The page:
He laments that he has a pure heart and the girl relents. She sits next to him, admitting that it’s not like he could change back, and even offers to sleep together like before, but the sight of an old man eagerly leaping at her side gives her goosebumps. Yoru comments that he now knows what it feels for a father to have a daughter going through the rebellious stage. PFFFT.

As expected, she just can’t picture him as a cute cat, with all his wrinkles, baldness and unfashionable glasses. He tries to win her over with an other display of affection but that only freaks her out even more. She threatens to call the health department and he sighs dejectedly. Chuckling, she points out that now he does look hurt, but when he brightly looks at her she slays him: “That’s a lie.” Keh. Who’s the fox one, really?

Wondering if Yoru is hungry, the girl hands him some dried fish, much to his chagrin. Now that he’s human, he’s better eat human food but the girl points out that she never meant to raise a human. No pizza slice for you, kitty. After a quick verbal fencing, the girl muses that he may stay like this and Yoru says that he’ll always be there but backs off when he meets the girl’s cold stare. She shoots him some more when he suggests that she introduces him as a lover to her friends, and discovers that the mere mention of the health department has him cowering in fear, so she sadistically plays with it.

Growing more serious (or so she tries), she asks him what cats usually think about. Shh, you’d be better off without knowing. Cats should stay mysterious. And indeed, he totally breaks the myth by revealing that when morning comes, he thinks “Ah, it’s morning”, or when it rains he’s like: “Ah, it rains.” See, I told you. The girl enjoys throwing barbs at Yoru, and doesn’t take seriously the option that he could wake up under his human form the next day. But as Chika reads, it has more to do with the fact that she may feel differently the next day so why tie herself down with her self of yesterday? That’s so beautifully said.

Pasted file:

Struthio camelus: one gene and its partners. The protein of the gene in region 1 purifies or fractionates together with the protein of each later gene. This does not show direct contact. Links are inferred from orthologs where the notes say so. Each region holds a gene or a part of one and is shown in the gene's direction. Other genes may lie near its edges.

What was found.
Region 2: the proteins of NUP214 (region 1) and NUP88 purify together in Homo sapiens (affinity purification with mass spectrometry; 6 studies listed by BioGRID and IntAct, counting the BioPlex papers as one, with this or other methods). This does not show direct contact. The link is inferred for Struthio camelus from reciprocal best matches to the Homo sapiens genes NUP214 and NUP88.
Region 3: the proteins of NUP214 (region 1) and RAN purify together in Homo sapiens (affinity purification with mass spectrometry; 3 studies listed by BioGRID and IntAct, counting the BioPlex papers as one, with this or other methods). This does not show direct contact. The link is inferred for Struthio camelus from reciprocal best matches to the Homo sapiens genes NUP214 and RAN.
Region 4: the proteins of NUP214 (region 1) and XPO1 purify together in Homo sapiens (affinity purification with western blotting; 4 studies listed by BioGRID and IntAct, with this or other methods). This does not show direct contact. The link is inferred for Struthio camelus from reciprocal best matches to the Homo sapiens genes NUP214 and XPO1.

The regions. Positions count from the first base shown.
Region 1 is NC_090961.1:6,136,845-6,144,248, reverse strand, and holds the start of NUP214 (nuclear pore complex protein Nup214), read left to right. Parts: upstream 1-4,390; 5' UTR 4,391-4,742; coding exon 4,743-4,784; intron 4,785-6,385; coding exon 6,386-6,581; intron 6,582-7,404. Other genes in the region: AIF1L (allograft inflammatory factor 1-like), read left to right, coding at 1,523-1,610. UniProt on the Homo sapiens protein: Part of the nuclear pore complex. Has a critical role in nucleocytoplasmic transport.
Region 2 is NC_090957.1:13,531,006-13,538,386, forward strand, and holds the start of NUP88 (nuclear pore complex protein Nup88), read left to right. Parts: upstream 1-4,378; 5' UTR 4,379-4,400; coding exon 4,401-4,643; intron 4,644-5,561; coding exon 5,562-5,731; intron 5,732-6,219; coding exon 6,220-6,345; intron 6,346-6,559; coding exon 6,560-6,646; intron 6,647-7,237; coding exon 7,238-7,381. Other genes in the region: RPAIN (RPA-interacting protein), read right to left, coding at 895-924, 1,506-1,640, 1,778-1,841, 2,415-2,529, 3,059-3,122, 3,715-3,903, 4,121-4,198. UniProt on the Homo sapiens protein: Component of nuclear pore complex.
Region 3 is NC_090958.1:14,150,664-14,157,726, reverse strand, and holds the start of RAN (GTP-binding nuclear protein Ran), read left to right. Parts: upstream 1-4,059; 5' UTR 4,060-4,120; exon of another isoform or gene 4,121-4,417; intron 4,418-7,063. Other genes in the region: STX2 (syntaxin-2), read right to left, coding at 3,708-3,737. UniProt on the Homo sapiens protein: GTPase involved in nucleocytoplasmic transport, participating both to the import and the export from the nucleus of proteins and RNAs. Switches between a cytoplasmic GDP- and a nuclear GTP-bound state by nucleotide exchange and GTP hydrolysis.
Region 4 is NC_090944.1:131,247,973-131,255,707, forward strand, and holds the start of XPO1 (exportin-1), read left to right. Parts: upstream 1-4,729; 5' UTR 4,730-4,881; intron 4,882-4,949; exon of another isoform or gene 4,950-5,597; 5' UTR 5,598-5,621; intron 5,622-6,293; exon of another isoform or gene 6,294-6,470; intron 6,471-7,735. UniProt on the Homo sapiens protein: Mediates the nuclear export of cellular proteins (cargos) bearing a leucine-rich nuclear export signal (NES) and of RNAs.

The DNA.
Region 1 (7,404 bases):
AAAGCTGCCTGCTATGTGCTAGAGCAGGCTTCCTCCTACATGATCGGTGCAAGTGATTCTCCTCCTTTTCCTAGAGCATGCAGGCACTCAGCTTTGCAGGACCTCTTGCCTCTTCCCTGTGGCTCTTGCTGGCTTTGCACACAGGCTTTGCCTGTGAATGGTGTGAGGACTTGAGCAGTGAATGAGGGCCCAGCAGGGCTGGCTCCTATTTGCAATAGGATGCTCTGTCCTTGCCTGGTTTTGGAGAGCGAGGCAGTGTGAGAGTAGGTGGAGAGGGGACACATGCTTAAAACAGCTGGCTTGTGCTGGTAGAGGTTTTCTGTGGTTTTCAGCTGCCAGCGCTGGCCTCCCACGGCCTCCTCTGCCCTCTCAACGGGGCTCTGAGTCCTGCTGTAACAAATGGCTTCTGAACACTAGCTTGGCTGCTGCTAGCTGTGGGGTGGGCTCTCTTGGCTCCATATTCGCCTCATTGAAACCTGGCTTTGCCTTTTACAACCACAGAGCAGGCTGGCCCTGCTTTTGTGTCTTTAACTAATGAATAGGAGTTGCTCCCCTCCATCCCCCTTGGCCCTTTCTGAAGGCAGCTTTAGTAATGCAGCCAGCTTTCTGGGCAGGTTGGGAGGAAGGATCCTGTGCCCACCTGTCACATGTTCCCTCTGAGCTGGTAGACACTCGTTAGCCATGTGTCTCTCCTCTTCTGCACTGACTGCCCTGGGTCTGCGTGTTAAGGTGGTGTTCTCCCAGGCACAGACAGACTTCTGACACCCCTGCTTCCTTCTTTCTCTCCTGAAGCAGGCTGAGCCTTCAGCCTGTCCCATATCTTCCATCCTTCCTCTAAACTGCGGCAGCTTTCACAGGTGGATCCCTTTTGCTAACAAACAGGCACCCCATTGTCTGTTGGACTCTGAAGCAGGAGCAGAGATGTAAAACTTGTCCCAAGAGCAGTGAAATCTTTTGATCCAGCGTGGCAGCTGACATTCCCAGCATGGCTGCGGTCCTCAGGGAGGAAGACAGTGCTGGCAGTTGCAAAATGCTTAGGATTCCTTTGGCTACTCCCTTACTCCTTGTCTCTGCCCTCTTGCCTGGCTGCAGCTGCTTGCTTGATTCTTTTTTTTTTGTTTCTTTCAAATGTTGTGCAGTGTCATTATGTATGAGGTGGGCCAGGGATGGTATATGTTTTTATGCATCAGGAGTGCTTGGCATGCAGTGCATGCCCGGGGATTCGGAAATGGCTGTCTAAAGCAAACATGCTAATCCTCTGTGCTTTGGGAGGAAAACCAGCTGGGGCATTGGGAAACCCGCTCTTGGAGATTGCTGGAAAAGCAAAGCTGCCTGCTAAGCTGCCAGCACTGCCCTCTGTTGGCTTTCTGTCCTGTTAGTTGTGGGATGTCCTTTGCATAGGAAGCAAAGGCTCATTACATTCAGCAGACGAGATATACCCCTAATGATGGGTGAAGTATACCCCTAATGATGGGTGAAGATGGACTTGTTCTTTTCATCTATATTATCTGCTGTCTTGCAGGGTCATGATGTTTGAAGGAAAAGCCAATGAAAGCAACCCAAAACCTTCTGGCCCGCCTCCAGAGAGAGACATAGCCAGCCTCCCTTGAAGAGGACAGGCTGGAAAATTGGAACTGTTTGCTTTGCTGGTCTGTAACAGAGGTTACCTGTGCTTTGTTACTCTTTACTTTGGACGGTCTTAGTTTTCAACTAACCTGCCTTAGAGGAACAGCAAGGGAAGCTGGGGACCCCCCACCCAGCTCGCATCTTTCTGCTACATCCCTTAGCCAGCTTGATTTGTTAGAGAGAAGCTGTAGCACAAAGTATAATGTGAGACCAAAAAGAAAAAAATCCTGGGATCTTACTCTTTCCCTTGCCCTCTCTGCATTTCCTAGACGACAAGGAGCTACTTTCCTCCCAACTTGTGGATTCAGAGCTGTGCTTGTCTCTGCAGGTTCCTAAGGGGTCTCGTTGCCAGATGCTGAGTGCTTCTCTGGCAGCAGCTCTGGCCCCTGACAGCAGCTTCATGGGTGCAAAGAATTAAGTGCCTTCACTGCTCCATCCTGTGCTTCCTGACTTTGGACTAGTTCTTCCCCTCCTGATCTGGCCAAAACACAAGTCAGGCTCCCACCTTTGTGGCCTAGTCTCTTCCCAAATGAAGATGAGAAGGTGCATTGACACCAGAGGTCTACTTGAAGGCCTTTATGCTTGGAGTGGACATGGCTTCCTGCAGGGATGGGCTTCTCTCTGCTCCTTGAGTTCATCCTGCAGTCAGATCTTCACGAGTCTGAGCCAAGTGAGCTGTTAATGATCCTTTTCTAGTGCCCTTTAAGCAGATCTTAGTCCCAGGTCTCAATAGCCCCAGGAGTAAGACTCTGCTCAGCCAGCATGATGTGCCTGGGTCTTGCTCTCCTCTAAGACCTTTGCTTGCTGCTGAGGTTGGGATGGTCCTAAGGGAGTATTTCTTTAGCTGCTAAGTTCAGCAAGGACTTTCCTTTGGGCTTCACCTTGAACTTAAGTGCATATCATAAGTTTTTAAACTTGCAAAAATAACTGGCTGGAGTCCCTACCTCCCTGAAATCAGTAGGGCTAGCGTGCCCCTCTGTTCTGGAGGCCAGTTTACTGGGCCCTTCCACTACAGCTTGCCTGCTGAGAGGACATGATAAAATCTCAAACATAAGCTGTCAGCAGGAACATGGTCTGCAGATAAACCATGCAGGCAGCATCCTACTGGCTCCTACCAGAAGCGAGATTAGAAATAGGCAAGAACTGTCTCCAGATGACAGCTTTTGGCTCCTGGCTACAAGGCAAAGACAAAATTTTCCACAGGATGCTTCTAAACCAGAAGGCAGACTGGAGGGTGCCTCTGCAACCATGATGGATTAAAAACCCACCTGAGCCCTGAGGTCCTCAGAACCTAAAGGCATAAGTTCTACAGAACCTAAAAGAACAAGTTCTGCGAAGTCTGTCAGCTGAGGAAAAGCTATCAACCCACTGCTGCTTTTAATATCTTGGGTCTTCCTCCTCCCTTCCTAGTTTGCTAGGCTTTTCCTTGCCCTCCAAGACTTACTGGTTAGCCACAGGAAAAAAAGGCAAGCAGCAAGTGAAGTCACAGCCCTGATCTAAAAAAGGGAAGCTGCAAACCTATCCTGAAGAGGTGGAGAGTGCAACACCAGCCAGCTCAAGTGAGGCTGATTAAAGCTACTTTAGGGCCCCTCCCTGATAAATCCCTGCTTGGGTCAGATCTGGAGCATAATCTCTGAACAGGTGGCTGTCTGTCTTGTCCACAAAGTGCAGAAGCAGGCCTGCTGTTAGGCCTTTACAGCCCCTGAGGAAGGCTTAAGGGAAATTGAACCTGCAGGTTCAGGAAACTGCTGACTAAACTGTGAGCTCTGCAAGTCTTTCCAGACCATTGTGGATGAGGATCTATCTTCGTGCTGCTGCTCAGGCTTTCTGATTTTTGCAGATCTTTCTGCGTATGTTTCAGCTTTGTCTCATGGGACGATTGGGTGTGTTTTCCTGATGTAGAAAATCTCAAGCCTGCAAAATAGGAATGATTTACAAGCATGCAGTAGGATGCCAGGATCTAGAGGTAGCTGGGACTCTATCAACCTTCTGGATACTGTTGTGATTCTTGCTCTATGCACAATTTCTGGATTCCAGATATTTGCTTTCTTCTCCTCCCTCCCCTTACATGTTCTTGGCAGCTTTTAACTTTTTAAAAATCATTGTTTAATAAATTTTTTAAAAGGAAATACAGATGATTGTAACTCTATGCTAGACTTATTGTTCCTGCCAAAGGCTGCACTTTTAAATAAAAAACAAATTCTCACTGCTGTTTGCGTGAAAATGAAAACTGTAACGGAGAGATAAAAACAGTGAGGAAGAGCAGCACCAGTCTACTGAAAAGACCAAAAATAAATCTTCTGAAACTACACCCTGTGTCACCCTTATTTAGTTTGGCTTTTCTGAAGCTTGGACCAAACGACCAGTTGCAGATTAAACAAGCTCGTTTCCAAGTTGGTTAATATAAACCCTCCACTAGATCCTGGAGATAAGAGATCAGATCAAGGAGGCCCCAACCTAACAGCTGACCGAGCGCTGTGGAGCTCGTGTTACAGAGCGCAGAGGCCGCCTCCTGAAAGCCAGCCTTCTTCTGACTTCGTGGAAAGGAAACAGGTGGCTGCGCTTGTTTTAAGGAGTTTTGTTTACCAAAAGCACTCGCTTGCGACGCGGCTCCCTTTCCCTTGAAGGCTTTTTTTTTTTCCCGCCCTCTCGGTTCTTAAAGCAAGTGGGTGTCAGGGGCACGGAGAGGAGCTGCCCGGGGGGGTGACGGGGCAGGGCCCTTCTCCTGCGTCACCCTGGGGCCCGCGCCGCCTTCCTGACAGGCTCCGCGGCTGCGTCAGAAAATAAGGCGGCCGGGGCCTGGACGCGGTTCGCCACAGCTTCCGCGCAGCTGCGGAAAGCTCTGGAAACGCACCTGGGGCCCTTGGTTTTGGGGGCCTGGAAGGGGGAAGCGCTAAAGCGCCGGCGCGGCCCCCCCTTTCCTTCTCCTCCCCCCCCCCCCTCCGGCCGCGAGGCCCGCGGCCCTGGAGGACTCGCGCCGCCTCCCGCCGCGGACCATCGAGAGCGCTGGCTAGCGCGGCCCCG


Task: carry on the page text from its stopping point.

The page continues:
Morning rises, and the girl still can’t sleep. Yoru notes that she’s crying, but she insists that she’s really not, thankyouverymuch. He softly comments that it’s okay to cry, and that he himself feels so lonely before dawn that he gets scared. She admits that she knows that feeling and asks him if he has a special someone. He did have one, but doesn’t seem to care much so she’s intrigued:

The Girl: Aren’t you feeling lonely, being on your own?

Yoru: Can I say something good? Being alone and being lonely are two different things.

He’s alone, sure, but that doesn’t mean that he’s feeling lonely. Cleverly, he turns the question on her: “Are you feeling lonely?” and that seems to be just what she needed to hear since she clearly never thought about it this way. Offering his two cents, Yoru tells her that she should cry when she wants to, or say that she wants to meet her special someone when she feels like it. If she falls in love, she should simply say “I love you.”

Yoru: Originally, we are alone. That’s why we want to be with somebody.

The girl is annoyed that such a face speaks such words, but has no comeback when he smiles that he told to truth.

Reading the last page, Chika meditates about Yoru’s concluding thoughts. “Isn’t it okay? To think that what you’re eating is delicious. To laugh loudly while watching a late night variety show. You spend a day without recalling him.” And after that, Yoru never became a human again.

Sitting on a swing, in the park she used to date Takano, Chika thinks about the same expression that wrapped up each episode: “Life is like a lie.” But this time, she adds something. “And I’m going to live such a life.”

Impressions: 

Before going further, I HAVE to post the song that gave such a bittersweet feel to this chapter.

菅野 よう子 x キセル (Kanno Youko x Kicell) -「share」

WonderQueen Youko is wonderful.

I came to this drama because of (who else) my girl crush, named Aoi Yū. Broadcasted in 2008, it can be put in the “old drama” crop, but I only decided to watch it recently. And boy if that wasn’t a good choice. What I’ve seen is a unique and  unclassified show, and the first three episodes slowly grew on me as each episode clicked together to complement each other. To be honest, I wasn’t completely won over and I’ve found episode 3 to be particularly odd, but as I recapped it, I came to see how original and clever the whole thing was. This is one of those occasions when my recap process (though long and laborious) allow me to look at a show with new eyes.